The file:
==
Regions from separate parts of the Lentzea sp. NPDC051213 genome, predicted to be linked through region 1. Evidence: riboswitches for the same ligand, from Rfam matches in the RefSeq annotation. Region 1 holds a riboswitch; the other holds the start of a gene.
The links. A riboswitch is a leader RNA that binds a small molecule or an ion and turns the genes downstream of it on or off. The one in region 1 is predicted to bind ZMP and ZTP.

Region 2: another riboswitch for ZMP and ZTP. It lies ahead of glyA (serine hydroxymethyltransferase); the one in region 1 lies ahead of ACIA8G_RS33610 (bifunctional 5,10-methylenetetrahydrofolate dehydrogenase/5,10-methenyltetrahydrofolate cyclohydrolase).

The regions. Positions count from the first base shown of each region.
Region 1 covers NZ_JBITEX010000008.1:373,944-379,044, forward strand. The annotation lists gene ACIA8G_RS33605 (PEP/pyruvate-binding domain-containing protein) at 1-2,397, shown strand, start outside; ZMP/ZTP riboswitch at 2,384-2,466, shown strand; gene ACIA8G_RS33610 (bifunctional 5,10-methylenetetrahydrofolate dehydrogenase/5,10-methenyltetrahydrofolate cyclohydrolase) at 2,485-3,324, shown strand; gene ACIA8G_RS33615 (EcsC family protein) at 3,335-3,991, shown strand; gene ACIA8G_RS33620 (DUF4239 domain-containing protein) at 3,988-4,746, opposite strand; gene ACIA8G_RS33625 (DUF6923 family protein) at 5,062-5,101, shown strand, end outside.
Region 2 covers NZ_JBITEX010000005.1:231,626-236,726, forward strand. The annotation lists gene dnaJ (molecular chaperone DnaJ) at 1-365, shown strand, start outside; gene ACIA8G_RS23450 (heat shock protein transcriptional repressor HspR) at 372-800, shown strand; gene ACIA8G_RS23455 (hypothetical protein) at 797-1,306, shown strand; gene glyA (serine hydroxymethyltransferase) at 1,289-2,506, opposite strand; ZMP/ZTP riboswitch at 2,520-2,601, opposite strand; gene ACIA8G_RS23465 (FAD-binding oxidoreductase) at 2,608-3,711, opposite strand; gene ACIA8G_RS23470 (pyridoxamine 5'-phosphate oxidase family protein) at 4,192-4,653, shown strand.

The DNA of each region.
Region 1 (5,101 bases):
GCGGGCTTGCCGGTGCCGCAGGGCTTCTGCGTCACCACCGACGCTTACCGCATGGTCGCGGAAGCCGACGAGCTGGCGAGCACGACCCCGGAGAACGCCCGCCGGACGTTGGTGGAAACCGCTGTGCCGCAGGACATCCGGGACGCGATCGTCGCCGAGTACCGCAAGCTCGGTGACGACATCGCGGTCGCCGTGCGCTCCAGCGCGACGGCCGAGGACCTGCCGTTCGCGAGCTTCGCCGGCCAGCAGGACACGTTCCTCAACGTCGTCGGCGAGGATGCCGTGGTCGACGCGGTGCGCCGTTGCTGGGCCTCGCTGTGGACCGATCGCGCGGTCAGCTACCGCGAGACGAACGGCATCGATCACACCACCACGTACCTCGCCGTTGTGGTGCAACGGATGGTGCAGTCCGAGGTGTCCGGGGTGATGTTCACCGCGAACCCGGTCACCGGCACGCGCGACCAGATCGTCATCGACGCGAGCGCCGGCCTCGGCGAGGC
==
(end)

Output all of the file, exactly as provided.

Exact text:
Regions from separate parts of the Lentzea sp. NPDC051213 genome, predicted to be linked through region 1. Evidence: riboswitches for the same ligand, from Rfam matches in the RefSeq annotation. Region 1 holds a riboswitch; the other holds the start of a gene.
The links. A riboswitch is a leader RNA that binds a small molecule or an ion and turns the genes downstream of it on or off. The one in region 1 is predicted to bind ZMP and ZTP.

Region 2: another riboswitch for ZMP and ZTP. It lies ahead of glyA (serine hydroxymethyltransferase); the one in region 1 lies ahead of ACIA8G_RS33610 (bifunctional 5,10-methylenetetrahydrofolate dehydrogenase/5,10-methenyltetrahydrofolate cyclohydrolase).

The regions. Positions count from the first base shown of each region.
Region 1 covers NZ_JBITEX010000008.1:373,944-379,044, forward strand. The annotation lists gene ACIA8G_RS33605 (PEP/pyruvate-binding domain-containing protein) at 1-2,397, shown strand, start outside; ZMP/ZTP riboswitch at 2,384-2,466, shown strand; gene ACIA8G_RS33610 (bifunctional 5,10-methylenetetrahydrofolate dehydrogenase/5,10-methenyltetrahydrofolate cyclohydrolase) at 2,485-3,324, shown strand; gene ACIA8G_RS33615 (EcsC family protein) at 3,335-3,991, shown strand; gene ACIA8G_RS33620 (DUF4239 domain-containing protein) at 3,988-4,746, opposite strand; gene ACIA8G_RS33625 (DUF6923 family protein) at 5,062-5,101, shown strand, end outside.
Region 2 covers NZ_JBITEX010000005.1:231,626-236,726, forward strand. The annotation lists gene dnaJ (molecular chaperone DnaJ) at 1-365, shown strand, start outside; gene ACIA8G_RS23450 (heat shock protein transcriptional repressor HspR) at 372-800, shown strand; gene ACIA8G_RS23455 (hypothetical protein) at 797-1,306, shown strand; gene glyA (serine hydroxymethyltransferase) at 1,289-2,506, opposite strand; ZMP/ZTP riboswitch at 2,520-2,601, opposite strand; gene ACIA8G_RS23465 (FAD-binding oxidoreductase) at 2,608-3,711, opposite strand; gene ACIA8G_RS23470 (pyridoxamine 5'-phosphate oxidase family protein) at 4,192-4,653, shown strand.

The DNA of each region.
Region 1 (5,101 bases):
GCGGGCTTGCCGGTGCCGCAGGGCTTCTGCGTCACCACCGACGCTTACCGCATGGTCGCGGAAGCCGACGAGCTGGCGAGCACGACCCCGGAGAACGCCCGCCGGACGTTGGTGGAAACCGCTGTGCCGCAGGACATCCGGGACGCGATCGTCGCCGAGTACCGCAAGCTCGGTGACGACATCGCGGTCGCCGTGCGCTCCAGCGCGACGGCCGAGGACCTGCCGTTCGCGAGCTTCGCCGGCCAGCAGGACACGTTCCTCAACGTCGTCGGCGAGGATGCCGTGGTCGACGCGGTGCGCCGTTGCTGGGCCTCGCTGTGGACCGATCGCGCGGTCAGCTACCGCGAGACGAACGGCATCGATCACACCACCACGTACCTCGCCGTTGTGGTGCAACGGATGGTGCAGTCCGAGGTGTCCGGGGTGATGTTCACCGCGAACCCGGTCACCGGCACGCGCGACCAGATCGTCATCGACGCGAGCGCCGGCCTCGGCGAGGC